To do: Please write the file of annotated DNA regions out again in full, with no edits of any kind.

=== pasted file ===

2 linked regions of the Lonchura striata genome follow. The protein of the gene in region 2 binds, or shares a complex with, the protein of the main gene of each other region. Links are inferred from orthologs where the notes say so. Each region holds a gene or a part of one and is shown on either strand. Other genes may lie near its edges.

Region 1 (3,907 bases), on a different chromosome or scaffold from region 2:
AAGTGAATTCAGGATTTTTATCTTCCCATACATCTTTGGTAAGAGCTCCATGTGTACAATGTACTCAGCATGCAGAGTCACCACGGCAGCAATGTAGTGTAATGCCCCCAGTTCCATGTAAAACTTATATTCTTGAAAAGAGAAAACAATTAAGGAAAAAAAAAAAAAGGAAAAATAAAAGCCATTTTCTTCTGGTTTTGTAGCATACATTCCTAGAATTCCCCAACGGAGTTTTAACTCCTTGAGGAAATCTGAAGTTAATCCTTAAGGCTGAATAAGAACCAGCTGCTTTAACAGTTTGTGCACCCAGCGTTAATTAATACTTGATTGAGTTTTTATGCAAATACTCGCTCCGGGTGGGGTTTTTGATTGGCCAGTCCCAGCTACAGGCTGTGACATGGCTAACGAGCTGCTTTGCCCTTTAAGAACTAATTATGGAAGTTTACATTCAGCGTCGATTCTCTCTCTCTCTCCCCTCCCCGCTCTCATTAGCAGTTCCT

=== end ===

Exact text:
2 linked regions of the Lonchura striata genome follow. The protein of the gene in region 2 binds, or shares a complex with, the protein of the main gene of each other region. Links are inferred from orthologs where the notes say so. Each region holds a gene or a part of one and is shown on either strand. Other genes may lie near its edges.

Region 1 (3,907 bases), on a different chromosome or scaffold from region 2:
AAGTGAATTCAGGATTTTTATCTTCCCATACATCTTTGGTAAGAGCTCCATGTGTACAATGTACTCAGCATGCAGAGTCACCACGGCAGCAATGTAGTGTAATGCCCCCAGTTCCATGTAAAACTTATATTCTTGAAAAGAGAAAACAATTAAGGAAAAAAAAAAAAAGGAAAAATAAAAGCCATTTTCTTCTGGTTTTGTAGCATACATTCCTAGAATTCCCCAACGGAGTTTTAACTCCTTGAGGAAATCTGAAGTTAATCCTTAAGGCTGAATAAGAACCAGCTGCTTTAACAGTTTGTGCACCCAGCGTTAATTAATACTTGATTGAGTTTTTATGCAAATACTCGCTCCGGGTGGGGTTTTTGATTGGCCAGTCCCAGCTACAGGCTGTGACATGGCTAACGAGCTGCTTTGCCCTTTAAGAACTAATTATGGAAGTTTACATTCAGCGTCGATTCTCTCTCTCTCTCCCCTCCCCGCTCTCATTAGCAGTTCCT